FGO serves up a riveting and combustible “Tosca”

By Lawrence Budmen

Toni Marie Palmertree and Arturo Chacon-Cruz star in Puccini’s Tosca at Florida Grand Opera. Photo: Daniel Azoulay

Puccini’s Tosca is an operatic evergreen. The adaptation of Victorien Sardou’s play of political intrigue, romance, sexual desire and murder mixes inspired melodies, high drama and great vocal opportunities for the three principals. In a staid production with mediocre singing, the work can seem stale and dated. 

But with intelligently conceived staging and superior vocalism, the opera remains theatrically combustible 123 years after its 1900 premiere. That is exactly what Florida Grand Opera’s new production delivered on Saturday night at the Arsht Center.

Puccini conceived one of his most dramatic scores for this quasi-historical drama that sets the Roman operatic diva Floria Tosca and the artist and revolutionary Mario Cavaradossi against the police chief cum dictator Baron Scarpia in the midst of the Napoleonic wars. The opposing forces of love, evil domination of power and societal upheaval finds all three dead at the final curtain.

The title role is a larger-than-life embodiment of a theatrical star coping with passionate emotions and loyalty to her lover and his cause. Toni Marie Palmertree proved a lyric Tosca who is fully equal to the role’s demands. 

She brings a playful charm to her initial scene with Cavaradossi but her fiery temperament can flair to jealousy with conviction. Palmertree’s voice is even throughout a wide range and she can caress long phrases while her strong top notes cut through the orchestra clearly.

She vividly projected Tosca’s agony at seeing her lover tortured in the second act. Palmertree’s rendition of “Vissi d’arte” was passionate, as much a prayer as a plea. Near the opera’s conclusion, her narrative of Scarpia’s murder proved riveting.

Arturo Chacon-Cruz has the heroic ring and fearless defiance for Cavaradossi. His robust tenor is replete with Italianate squillo. He vaulted “Recondita armonia” through the house in a manner that commanded listeners to sit up and take notice. He could also sing softly to beguiling effect.

“E lucevan le stelle” emerged burnished and impassioned but he thinned his sound down to lightness for “O dolce mani.” Palmertree and Chacon-Cruz achieved real chemistry, their voices nearly perfectly balanced when blending in duet.

As Scarpia, Todd Thomas brought a faux dignity with his verbal and tonal coloring skillfully mirroring the villain’s dark thoughts. His baritone could turn warm and graceful in deception when feigning sympathy for Tosca’s doubts about Mario’s fidelity.  Thomas seethed with passion and desire for the heroine, turning the Act I “Te Deum” into a psychodrama of explosive violence lurking beneath the sacred ceremony. Thomas’ portrayal had the impact and command of a great singing actor.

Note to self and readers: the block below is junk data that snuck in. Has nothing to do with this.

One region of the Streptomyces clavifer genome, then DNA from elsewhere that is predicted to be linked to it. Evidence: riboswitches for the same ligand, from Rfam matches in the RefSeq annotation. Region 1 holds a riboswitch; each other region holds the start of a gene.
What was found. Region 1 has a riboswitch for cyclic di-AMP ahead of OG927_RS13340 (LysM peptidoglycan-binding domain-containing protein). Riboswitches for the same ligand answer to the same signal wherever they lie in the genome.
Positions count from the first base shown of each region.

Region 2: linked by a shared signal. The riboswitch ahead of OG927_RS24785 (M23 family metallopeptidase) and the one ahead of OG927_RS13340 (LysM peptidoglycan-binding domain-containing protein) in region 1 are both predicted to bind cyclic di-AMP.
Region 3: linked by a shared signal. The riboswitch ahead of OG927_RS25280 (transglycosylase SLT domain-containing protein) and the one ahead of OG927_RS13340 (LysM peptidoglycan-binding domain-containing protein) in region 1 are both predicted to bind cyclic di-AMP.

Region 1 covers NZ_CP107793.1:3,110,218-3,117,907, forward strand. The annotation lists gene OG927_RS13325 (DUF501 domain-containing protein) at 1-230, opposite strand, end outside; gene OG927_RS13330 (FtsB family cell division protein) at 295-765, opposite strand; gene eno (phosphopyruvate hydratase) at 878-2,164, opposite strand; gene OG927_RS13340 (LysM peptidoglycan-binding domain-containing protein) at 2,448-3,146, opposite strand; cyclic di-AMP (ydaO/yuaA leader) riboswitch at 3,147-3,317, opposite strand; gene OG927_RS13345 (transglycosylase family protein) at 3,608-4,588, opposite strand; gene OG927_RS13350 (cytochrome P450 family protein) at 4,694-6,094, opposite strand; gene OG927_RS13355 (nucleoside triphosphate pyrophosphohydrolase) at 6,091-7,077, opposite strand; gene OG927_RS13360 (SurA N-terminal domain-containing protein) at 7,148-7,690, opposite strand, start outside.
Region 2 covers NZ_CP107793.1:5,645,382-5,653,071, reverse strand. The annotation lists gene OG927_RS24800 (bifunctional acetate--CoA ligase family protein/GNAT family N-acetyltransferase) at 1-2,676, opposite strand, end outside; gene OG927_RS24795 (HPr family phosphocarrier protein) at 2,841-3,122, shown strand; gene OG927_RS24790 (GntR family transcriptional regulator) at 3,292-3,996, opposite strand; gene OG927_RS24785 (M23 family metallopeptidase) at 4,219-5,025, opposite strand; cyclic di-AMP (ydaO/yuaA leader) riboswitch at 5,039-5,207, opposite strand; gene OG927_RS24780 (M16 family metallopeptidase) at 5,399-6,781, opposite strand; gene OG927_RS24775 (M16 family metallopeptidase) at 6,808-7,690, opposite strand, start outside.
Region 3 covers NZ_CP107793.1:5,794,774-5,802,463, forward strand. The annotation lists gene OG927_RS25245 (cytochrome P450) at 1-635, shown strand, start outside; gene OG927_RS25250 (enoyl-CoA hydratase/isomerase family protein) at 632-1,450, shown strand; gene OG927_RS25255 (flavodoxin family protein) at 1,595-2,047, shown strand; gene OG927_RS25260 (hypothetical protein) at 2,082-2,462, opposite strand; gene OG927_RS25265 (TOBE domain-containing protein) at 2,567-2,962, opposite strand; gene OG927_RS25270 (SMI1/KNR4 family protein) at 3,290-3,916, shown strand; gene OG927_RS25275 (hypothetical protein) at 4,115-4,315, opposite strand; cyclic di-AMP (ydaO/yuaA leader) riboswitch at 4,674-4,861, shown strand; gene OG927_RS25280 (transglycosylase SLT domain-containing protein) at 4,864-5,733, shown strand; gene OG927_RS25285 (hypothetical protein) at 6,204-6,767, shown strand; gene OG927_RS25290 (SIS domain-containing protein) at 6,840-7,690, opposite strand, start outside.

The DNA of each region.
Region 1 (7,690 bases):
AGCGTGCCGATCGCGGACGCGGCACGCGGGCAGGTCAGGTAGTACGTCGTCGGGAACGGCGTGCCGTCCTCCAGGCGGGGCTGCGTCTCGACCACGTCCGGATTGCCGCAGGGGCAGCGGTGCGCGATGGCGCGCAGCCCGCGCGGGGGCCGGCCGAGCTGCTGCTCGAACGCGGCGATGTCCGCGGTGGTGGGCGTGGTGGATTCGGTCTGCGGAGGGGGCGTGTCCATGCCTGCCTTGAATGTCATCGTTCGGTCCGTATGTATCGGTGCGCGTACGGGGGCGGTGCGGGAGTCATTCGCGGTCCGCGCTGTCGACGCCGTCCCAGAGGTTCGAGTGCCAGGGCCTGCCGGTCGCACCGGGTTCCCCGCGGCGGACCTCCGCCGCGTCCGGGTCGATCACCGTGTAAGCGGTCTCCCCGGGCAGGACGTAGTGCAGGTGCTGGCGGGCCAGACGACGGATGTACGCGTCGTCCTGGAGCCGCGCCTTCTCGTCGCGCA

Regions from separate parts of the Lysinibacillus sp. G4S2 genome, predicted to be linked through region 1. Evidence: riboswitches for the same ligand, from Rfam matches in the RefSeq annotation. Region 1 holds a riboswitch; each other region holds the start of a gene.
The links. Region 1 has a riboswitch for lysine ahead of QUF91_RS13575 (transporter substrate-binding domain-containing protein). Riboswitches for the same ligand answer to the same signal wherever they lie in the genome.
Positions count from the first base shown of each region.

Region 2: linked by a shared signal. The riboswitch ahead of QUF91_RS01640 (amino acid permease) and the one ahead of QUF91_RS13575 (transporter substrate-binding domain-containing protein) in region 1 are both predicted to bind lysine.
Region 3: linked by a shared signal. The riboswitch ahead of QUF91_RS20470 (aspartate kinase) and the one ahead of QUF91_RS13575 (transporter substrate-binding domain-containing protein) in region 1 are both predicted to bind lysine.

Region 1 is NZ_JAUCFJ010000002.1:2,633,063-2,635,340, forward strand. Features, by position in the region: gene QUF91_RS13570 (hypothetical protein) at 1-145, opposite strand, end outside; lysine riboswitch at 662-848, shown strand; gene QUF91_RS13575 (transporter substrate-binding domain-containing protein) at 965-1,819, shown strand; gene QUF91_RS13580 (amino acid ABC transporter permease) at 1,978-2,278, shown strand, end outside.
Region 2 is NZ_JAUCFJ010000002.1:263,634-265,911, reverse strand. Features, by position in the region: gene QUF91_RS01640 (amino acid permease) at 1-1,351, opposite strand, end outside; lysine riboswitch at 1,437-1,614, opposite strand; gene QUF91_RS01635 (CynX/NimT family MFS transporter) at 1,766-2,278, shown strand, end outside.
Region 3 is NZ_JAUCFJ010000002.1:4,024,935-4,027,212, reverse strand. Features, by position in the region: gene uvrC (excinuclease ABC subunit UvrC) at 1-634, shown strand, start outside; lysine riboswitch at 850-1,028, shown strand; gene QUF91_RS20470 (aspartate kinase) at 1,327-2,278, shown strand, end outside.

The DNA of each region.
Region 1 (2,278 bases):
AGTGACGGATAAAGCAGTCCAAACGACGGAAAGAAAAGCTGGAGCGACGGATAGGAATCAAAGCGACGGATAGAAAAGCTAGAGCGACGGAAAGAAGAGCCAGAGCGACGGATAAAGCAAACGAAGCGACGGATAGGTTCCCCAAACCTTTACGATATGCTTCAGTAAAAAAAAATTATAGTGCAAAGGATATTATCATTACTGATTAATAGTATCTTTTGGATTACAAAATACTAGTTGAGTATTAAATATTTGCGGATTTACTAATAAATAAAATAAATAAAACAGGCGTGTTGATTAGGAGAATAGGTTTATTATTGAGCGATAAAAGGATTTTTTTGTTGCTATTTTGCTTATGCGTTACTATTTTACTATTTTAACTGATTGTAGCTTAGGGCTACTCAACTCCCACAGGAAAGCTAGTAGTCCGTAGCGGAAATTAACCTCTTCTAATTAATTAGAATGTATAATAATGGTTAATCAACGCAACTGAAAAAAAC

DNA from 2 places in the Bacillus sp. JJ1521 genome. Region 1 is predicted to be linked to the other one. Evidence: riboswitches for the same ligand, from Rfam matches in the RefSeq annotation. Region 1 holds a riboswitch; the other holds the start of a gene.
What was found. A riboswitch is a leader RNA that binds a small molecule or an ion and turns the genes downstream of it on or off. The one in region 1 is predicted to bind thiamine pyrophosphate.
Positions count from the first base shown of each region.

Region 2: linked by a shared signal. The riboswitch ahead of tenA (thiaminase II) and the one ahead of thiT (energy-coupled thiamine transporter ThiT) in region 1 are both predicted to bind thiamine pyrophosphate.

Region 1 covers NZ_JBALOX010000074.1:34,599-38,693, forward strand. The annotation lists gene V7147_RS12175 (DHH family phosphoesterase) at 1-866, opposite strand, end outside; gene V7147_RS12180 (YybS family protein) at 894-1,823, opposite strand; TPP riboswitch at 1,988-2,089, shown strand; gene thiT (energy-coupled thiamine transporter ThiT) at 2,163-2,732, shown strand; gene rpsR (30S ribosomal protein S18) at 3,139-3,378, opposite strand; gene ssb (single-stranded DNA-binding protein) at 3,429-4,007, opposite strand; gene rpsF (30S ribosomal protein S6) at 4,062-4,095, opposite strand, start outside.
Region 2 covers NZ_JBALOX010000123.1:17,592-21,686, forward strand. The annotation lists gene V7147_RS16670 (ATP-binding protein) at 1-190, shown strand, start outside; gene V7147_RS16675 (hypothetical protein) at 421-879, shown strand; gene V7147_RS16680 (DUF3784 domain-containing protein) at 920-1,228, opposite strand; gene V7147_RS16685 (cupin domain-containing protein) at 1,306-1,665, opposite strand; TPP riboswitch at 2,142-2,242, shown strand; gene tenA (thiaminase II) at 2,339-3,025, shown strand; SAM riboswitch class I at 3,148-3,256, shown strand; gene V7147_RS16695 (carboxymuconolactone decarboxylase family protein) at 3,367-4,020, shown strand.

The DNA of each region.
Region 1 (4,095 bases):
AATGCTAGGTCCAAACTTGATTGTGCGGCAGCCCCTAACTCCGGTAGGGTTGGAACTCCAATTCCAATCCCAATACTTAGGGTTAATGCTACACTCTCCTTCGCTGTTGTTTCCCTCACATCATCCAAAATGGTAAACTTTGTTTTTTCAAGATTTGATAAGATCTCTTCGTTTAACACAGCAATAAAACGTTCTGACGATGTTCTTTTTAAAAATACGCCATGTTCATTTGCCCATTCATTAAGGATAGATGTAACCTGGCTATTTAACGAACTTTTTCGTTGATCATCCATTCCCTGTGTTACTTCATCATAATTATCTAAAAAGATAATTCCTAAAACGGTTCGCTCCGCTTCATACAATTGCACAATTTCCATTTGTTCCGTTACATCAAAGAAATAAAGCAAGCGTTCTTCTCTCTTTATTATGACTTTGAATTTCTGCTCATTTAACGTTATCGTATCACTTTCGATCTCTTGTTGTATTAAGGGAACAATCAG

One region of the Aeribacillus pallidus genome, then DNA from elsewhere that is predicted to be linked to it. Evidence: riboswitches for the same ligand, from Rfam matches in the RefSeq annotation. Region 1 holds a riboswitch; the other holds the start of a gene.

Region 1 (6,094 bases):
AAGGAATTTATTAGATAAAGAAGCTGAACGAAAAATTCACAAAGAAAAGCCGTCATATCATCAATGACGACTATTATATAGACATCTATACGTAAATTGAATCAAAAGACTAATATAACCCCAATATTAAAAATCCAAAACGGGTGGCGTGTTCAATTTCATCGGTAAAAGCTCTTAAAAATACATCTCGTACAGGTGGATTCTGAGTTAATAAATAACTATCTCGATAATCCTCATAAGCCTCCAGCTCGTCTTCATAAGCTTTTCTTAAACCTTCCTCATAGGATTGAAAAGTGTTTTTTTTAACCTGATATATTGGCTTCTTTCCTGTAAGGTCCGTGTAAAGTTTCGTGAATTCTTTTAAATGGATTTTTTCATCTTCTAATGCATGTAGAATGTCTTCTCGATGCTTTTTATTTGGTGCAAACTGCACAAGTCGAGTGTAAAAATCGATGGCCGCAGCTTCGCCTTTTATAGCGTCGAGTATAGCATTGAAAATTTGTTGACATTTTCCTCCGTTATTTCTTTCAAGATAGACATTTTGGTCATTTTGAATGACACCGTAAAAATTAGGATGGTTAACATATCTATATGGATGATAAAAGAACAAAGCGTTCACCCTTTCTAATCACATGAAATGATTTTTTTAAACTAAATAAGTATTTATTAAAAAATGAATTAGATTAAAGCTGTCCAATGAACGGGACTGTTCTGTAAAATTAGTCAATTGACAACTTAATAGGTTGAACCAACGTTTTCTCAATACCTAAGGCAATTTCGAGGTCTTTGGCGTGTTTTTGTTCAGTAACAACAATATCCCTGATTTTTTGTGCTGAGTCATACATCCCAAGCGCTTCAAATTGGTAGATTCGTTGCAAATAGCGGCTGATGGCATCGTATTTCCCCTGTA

Secondary roles were equally well accounted for. Neil Nelson’s rotund bass and sly characterization of the Sacristan was a scene stealer. Charles Calotta, the fine lyric tenor who was a standout in the recent FGO production of Gianni Schicchi, emerged sinister as Spoletta, Scarpia’s henchman. Phillip Lopez did yeoman double duty as the escaped Prisoner Angelotti and as the Jailer. Kornel Racz sang the Shepherd Boy’s offstage song in pure tones and Matthew Cossack was an effective Sciarrone.

Gregory Buchalter led a taut performance that fully conveyed the tense drama and lyricism of Puccini’s music. The orchestra played with strength, luster and seamless flow throughout the opera’s three acts. The Florida Singing Sons boychoir (under Daniel Bates and Malcolm Rogers) provided fresh voices and high spirits for the Act I finale, joining the FGO chorus (under Jared Peroune) in a vigorous and unified, well coordinated effort that rang the house.

Jeffrey Marc Buchman’s production avoided excessive melodrama in favor of a natural theatrical tension. Even though the drama’s outcome is well-known, Buchman’s direction kept the momentum and drama front and center. His closing tableaux for the Act I “Te Deum” was grandly operatic indeed. With imposing sets from the Sarasota Opera by David P. Gordon, including an ornate Palazzo Farnace, and period costumes by Howard  Tsvi Kaplan  (lit evocatively by Rick Fisher), this Tosca provided gripping theater as well as a vocal feast.

The opening night audience cheered cast, conductor, director and production team vociferously. There are two remaining performances in Miami and two in Fort Lauderdale.

Florida Grand Opera repeats Tosca 2 p.m. Sunday and 8 p.m. Tuesday at the Arsht Center in Miami and 7:30 p.m. April 13 and 15 at the Broward Center in Fort Lauderdale. fgo.org

Posted in Performances

One Response to “FGO serves up a riveting and combustible “Tosca””

  1. Posted Mar 21, 2023 at 1:39 pm by Bob KehrliRCS

    Great review! Congratulations to whole cast! Especially to Tina Marie!!!

Leave a Comment

Sun Mar 19, 2023
at 11:44 am
1 Comment